Six months after purchase our home we learned that all the townhomes in our community had a severe exterior cladding issue whereby the HOA had known since 2005 that there was a problems but failed to act and failed to disclose and chose to bandaid the problem thereby compounding it to the point that all exterior material must be removed down to the interior studs. It was documented that inspectors as early as 2005 stated that there was a severe problem and it must be disclosed to homeowners and potential buyers. It was not and the HOA with their attorneys rewrote the bylaws to further cover up their negligence. What is our recourse for fraudulent misrepresentation?
Real Estate Attorney
This is not an easy issue. First of all there is a statutory duty for the HOA to disclose those items required by section 5407 of the Uniform Planned Community Act. Rather than making this a 54 page response, Google the Act (the citation is 68 P.S. 5407) and read the list.
Before we get lost discussing the difficulty of proving fraud against the HOA, consider that your seller had to know. Also consider that a law suit against an HOA by a property owner is suicidal in nature. While the suit is pending there will be no sales and no refinances within the community. If you are the Plaintiff you will have to hide from your neighbors. You will be safer in a tent in the middle of route 202, than in your house. That's the good news.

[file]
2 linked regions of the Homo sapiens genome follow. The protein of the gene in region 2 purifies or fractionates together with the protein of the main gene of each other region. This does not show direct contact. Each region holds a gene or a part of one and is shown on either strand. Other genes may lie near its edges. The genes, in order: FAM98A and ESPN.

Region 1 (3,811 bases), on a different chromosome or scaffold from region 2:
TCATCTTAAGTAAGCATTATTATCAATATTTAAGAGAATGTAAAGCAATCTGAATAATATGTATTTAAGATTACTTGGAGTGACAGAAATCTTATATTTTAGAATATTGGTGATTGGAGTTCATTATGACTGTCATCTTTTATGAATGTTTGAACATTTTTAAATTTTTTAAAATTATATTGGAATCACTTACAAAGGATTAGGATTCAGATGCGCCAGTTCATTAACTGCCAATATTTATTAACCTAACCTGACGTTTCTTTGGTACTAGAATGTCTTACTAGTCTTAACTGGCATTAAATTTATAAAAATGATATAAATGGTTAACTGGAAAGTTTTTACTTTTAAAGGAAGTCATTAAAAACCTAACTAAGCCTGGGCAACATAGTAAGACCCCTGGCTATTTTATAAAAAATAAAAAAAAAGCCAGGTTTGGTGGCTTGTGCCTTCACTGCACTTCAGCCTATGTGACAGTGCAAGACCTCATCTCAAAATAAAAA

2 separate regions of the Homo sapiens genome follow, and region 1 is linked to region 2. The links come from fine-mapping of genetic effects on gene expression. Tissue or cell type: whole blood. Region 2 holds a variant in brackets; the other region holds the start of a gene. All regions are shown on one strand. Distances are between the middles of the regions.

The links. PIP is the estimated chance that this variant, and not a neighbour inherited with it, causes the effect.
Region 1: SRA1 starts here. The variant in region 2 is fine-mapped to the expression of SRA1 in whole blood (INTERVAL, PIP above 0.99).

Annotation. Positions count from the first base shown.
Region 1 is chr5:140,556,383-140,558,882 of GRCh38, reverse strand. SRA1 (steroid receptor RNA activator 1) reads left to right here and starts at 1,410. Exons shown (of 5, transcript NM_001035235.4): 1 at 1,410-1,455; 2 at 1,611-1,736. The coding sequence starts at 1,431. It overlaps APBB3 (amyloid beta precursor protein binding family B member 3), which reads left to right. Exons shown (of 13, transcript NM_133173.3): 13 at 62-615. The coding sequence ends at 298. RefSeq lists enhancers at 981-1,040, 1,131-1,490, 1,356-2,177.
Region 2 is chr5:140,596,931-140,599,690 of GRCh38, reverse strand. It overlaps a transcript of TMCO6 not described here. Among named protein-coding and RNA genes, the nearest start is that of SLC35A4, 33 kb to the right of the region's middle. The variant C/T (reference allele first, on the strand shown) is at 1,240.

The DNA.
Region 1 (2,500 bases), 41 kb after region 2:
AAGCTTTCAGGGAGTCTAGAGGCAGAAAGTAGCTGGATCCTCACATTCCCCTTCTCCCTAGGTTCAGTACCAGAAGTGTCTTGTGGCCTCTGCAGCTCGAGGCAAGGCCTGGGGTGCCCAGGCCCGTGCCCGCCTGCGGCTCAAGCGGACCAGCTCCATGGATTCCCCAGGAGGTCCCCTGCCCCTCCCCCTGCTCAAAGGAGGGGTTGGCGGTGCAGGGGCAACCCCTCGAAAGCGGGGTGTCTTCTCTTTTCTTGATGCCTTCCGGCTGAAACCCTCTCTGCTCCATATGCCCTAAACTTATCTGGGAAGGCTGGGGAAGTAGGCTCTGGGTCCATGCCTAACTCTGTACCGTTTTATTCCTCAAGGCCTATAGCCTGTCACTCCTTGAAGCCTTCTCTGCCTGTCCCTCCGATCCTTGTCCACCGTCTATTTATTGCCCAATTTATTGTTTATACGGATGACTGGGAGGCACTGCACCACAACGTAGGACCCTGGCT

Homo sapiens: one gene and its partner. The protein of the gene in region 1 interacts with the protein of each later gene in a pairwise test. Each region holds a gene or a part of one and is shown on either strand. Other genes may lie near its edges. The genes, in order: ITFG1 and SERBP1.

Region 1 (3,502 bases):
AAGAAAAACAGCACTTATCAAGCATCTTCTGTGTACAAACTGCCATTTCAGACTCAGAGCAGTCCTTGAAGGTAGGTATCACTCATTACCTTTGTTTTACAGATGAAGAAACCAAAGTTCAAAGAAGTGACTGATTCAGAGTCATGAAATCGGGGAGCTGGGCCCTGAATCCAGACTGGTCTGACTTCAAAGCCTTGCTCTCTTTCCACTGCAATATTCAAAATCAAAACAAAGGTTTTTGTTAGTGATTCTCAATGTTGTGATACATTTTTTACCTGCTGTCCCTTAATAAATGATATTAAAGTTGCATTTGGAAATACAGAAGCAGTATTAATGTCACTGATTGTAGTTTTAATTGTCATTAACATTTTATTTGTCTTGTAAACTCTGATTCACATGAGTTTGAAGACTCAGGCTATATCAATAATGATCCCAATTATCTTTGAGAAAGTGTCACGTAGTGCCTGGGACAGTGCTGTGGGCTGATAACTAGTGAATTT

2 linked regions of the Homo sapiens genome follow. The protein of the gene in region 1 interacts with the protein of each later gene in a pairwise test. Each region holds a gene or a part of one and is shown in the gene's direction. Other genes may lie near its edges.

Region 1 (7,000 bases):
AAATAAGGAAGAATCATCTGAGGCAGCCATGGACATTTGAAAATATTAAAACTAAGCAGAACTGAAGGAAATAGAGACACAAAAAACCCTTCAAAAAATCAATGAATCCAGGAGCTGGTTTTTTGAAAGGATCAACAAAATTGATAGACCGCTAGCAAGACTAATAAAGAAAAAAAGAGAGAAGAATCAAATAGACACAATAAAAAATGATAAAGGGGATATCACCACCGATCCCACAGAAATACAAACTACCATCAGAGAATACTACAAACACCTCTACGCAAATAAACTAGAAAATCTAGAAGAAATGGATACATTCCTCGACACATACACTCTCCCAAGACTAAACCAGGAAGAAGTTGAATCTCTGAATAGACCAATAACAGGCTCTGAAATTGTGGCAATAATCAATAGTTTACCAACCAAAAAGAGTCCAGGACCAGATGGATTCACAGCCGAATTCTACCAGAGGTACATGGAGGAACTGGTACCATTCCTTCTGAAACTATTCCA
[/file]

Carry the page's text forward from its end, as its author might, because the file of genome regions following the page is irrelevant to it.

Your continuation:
If you win the suit, every owner will be pro-rata liable for the judgment. The association will have participated in a "lawyers full employment" opportunity. While this might afford you a drink or two at Iron Hill Brew Pub on the tab of a lawyer or two, the problem is that the cost of the lawyer will again be spread among ALL owners. What does this mean? The special assessment that the HOA was going to pass to cover the cost of repairs, will now have to be doubled to cover the lawyers and costs of litigation.
You could find any number of lawyers hot and ready to throw you into litigation. Find a lawyer who: 1) knows something about "failure to disclose" litigation, 2) is able to view your problem from 40,000 feet, 3) is able to play three dimensional chess 5 moves out, and 4) doesn't need to take your case in order to meet next week's payroll.
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